It would be cheaper to pay Counsel £250 everytime a case is sent to the Crown Court. And for that £250 that Counsel has to consider the evidence, having considered the evidence, Counsel indicates whether the Defendant has any chance of avoiding conviction. If so, the Defendant receives funding for an entire trial, if not, the Defendant simply has his representation paid for to get to a sentence hearing.

It would, quite probably save thousands of pounds.

But it’s not right.

In terms of principle, it doesn’t fit. It is an axiom of our society that the state must prove the citizen guilty before they can be punished. To support the principle of innocent until proven guilty, one must fund a Defendant through the entire process.

In terms of reality, it doesn’t fit. For every trial that read to be hopeless on the papers, it turned out for whatever reason that the Defendant was acquitted. The very point of a ‘trial’ is to push and prod the surface of the evidence and often when you dig down a little deeper you find things you don’t expect.

Rationing book

Criminal legal aid is of course rationed to a degree. You can’t get it for most traffic matters, nor can you get it for very minor charges. (Well… the idea is you can’t get it for minor matters but we all know the reality…)

Whether this degree of rationing is understood by the public at large? I’m not sure.

In any event, it’s not that type of rationing the public are after. Instead, it’s an idea that you’ve got a limited pot of legal aid in your lifetime. And once you’ve spent that pot, you’re out of luck.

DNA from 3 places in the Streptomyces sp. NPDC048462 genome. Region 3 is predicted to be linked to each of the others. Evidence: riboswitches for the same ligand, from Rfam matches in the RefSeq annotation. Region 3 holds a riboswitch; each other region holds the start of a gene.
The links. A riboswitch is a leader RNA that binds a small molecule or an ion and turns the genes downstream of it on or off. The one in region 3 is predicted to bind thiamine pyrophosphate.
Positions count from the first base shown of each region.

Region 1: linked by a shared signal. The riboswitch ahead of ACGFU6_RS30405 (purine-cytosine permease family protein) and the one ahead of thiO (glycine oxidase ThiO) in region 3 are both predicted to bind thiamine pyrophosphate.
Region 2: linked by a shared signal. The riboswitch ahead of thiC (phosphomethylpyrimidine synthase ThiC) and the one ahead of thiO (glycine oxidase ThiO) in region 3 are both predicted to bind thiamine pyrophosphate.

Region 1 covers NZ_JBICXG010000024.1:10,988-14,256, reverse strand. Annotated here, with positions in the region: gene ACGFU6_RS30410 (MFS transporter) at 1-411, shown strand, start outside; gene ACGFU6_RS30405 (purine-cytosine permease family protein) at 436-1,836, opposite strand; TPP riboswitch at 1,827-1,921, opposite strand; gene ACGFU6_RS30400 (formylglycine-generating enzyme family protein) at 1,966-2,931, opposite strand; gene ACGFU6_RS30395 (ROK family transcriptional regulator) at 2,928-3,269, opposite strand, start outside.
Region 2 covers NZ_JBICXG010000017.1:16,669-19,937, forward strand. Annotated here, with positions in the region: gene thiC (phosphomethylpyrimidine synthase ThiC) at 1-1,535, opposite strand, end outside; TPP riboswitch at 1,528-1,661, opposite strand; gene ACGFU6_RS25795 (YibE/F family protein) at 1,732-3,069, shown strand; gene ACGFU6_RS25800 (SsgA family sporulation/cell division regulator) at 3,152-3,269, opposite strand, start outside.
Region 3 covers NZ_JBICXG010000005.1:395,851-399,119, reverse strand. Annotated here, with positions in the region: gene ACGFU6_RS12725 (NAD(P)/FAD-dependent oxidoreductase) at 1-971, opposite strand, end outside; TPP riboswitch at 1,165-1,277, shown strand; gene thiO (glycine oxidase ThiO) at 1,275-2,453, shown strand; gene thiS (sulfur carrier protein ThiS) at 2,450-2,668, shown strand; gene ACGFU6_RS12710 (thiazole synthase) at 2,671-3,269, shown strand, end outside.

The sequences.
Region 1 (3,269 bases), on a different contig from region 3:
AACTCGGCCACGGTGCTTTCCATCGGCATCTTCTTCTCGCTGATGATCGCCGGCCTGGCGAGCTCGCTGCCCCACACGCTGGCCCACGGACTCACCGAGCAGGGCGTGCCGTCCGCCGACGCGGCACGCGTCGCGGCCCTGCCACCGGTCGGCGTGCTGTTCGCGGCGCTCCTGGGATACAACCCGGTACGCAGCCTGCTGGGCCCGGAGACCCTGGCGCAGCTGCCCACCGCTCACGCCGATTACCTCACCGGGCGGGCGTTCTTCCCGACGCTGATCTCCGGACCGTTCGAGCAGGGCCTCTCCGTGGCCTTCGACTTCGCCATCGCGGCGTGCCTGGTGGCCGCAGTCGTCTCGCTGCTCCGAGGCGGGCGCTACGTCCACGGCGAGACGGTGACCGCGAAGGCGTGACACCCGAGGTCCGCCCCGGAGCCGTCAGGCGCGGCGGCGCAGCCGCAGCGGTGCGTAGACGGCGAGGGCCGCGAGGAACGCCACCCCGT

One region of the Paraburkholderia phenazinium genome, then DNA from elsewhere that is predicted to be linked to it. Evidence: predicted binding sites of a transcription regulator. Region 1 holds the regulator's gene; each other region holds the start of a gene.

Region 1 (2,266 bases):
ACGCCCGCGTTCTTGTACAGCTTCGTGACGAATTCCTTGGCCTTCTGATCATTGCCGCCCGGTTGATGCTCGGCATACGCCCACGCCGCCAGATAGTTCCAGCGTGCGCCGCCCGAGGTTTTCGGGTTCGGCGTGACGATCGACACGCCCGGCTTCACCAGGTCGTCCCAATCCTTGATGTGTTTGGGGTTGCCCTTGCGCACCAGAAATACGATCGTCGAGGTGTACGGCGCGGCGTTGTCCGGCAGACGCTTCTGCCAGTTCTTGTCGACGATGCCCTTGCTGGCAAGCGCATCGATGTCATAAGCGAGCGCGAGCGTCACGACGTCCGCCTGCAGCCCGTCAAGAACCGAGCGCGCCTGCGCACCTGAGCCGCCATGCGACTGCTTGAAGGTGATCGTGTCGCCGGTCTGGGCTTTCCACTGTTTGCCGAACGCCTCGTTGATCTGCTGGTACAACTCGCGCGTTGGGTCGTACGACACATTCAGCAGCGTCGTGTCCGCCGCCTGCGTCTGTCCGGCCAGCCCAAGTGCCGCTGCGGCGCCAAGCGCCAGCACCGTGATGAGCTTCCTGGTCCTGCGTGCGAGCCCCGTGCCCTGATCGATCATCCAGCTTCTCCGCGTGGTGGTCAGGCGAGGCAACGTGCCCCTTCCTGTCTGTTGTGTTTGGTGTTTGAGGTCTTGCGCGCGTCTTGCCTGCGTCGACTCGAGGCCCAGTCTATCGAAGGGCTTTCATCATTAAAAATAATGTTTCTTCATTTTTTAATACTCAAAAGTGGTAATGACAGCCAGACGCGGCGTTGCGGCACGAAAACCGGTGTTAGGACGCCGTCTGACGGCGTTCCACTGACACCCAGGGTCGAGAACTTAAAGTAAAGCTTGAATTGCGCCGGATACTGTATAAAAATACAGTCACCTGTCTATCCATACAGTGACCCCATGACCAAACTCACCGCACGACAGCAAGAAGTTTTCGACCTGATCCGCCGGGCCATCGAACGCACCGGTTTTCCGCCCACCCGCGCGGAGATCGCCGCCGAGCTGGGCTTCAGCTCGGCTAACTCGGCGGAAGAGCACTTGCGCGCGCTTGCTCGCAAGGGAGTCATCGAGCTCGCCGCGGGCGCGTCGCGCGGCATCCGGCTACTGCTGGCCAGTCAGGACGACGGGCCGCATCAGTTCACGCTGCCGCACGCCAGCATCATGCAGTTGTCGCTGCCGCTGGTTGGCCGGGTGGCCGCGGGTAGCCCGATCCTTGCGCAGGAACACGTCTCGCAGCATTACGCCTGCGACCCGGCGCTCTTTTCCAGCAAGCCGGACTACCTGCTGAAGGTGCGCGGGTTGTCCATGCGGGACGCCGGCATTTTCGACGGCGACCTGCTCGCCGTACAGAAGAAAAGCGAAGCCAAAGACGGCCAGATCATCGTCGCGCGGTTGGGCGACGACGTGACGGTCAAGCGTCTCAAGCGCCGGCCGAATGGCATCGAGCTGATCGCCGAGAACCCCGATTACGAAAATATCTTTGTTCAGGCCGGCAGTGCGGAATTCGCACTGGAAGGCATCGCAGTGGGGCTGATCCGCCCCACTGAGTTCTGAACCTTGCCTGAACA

Again, it’s an interesting idea which isn’t ridiculous. Some forms of NHS treatment one is only allowed to access a number of times. And, I’m pretty sure your state pension is partly calculated on how much national insurance you have put in over the years.

So…. there’s precedent, is there principle? One could, to an extent, base such a position on principle. The Criminal Justice system is based on a model of increasing intervention, minor offending one is conditionally discharged, more serious then community punishment, then imprisonment. Every sentence (bar financial penalties) has a rehabilitative aspect to it, in those circumstances, should we only give someone so many chances?

It’s difficult to answer I suppose.

The reality is one can’t ration access to justice. On the 11th occasion the Defendant will actually be innocent, will have been in the wrong place, or will have been fitted up and he will need a proper paid up defence.

Fez, I wear a fez now, fezzes are cool

Although I disagree with the public commentators on these various newspapers websites, they make me wonder.

People don’t necessarily object to our fees, nor to a Defendant being represented.

What they don’t like is a Defendant’s hand in the pot again and again, even when everything is stacked against him.

The flip side to that is in fact a desire from the public to deal with recidivists. The only way to deal with recidivists is to invest in them to break the cycle…. and who pays for that… well that’s a different story.


  1. Fitzroy says:

    “…all of their clients go no comment in interview, all of their clients go not guilty at trial…”

    … and if they can’t collapse the case procedurally, most of their clients are convicted, I assume; I’ve rarely (if ever) seen a jury acquit where there is a case to answer but the defendant merely puts the prosecution to proof.